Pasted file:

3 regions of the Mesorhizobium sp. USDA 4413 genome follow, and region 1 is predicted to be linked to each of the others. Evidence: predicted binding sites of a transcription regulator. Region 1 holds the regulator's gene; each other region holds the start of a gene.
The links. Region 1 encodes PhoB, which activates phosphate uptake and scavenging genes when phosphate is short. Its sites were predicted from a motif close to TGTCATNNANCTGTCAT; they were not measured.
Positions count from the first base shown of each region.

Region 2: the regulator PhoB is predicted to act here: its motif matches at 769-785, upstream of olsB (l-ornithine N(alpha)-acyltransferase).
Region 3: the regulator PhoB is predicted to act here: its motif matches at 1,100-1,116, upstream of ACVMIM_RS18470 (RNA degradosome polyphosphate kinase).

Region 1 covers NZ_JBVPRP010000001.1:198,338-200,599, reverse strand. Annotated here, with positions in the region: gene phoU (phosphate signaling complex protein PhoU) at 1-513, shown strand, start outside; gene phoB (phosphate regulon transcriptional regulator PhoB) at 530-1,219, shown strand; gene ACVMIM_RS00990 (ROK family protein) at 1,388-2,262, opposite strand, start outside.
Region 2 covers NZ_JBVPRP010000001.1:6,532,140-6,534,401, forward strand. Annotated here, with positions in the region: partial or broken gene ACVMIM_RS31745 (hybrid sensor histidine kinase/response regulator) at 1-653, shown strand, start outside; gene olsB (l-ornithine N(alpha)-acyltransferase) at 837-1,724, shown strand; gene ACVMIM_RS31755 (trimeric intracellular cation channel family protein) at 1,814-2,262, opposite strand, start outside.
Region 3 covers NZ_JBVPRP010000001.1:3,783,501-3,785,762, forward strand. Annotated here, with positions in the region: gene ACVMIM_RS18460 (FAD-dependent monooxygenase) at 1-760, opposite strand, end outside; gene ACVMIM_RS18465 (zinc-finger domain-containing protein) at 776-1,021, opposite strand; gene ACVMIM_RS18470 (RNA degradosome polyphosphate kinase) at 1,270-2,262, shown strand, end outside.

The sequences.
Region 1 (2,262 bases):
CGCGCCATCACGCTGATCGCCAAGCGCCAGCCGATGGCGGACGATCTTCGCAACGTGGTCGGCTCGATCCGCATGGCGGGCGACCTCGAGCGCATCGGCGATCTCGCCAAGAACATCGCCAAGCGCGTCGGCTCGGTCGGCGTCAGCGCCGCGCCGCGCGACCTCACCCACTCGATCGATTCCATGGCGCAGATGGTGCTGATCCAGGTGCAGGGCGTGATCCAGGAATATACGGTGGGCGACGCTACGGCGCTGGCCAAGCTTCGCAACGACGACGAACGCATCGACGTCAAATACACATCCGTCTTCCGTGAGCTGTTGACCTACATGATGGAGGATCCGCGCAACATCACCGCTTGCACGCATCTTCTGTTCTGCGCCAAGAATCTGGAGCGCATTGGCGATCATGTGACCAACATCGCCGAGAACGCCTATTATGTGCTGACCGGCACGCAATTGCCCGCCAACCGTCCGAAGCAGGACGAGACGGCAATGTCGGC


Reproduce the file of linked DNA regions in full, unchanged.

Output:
3 regions of the Mesorhizobium sp. USDA 4413 genome follow, and region 1 is predicted to be linked to each of the others. Evidence: predicted binding sites of a transcription regulator. Region 1 holds the regulator's gene; each other region holds the start of a gene.
The links. Region 1 encodes PhoB, which activates phosphate uptake and scavenging genes when phosphate is short. Its sites were predicted from a motif close to TGTCATNNANCTGTCAT; they were not measured.
Positions count from the first base shown of each region.

Region 2: the regulator PhoB is predicted to act here: its motif matches at 769-785, upstream of olsB (l-ornithine N(alpha)-acyltransferase).
Region 3: the regulator PhoB is predicted to act here: its motif matches at 1,100-1,116, upstream of ACVMIM_RS18470 (RNA degradosome polyphosphate kinase).

Region 1 covers NZ_JBVPRP010000001.1:198,338-200,599, reverse strand. Annotated here, with positions in the region: gene phoU (phosphate signaling complex protein PhoU) at 1-513, shown strand, start outside; gene phoB (phosphate regulon transcriptional regulator PhoB) at 530-1,219, shown strand; gene ACVMIM_RS00990 (ROK family protein) at 1,388-2,262, opposite strand, start outside.
Region 2 covers NZ_JBVPRP010000001.1:6,532,140-6,534,401, forward strand. Annotated here, with positions in the region: partial or broken gene ACVMIM_RS31745 (hybrid sensor histidine kinase/response regulator) at 1-653, shown strand, start outside; gene olsB (l-ornithine N(alpha)-acyltransferase) at 837-1,724, shown strand; gene ACVMIM_RS31755 (trimeric intracellular cation channel family protein) at 1,814-2,262, opposite strand, start outside.
Region 3 covers NZ_JBVPRP010000001.1:3,783,501-3,785,762, forward strand. Annotated here, with positions in the region: gene ACVMIM_RS18460 (FAD-dependent monooxygenase) at 1-760, opposite strand, end outside; gene ACVMIM_RS18465 (zinc-finger domain-containing protein) at 776-1,021, opposite strand; gene ACVMIM_RS18470 (RNA degradosome polyphosphate kinase) at 1,270-2,262, shown strand, end outside.

The sequences.
Region 1 (2,262 bases):
CGCGCCATCACGCTGATCGCCAAGCGCCAGCCGATGGCGGACGATCTTCGCAACGTGGTCGGCTCGATCCGCATGGCGGGCGACCTCGAGCGCATCGGCGATCTCGCCAAGAACATCGCCAAGCGCGTCGGCTCGGTCGGCGTCAGCGCCGCGCCGCGCGACCTCACCCACTCGATCGATTCCATGGCGCAGATGGTGCTGATCCAGGTGCAGGGCGTGATCCAGGAATATACGGTGGGCGACGCTACGGCGCTGGCCAAGCTTCGCAACGACGACGAACGCATCGACGTCAAATACACATCCGTCTTCCGTGAGCTGTTGACCTACATGATGGAGGATCCGCGCAACATCACCGCTTGCACGCATCTTCTGTTCTGCGCCAAGAATCTGGAGCGCATTGGCGATCATGTGACCAACATCGCCGAGAACGCCTATTATGTGCTGACCGGCACGCAATTGCCCGCCAACCGTCCGAAGCAGGACGAGACGGCAATGTCGGC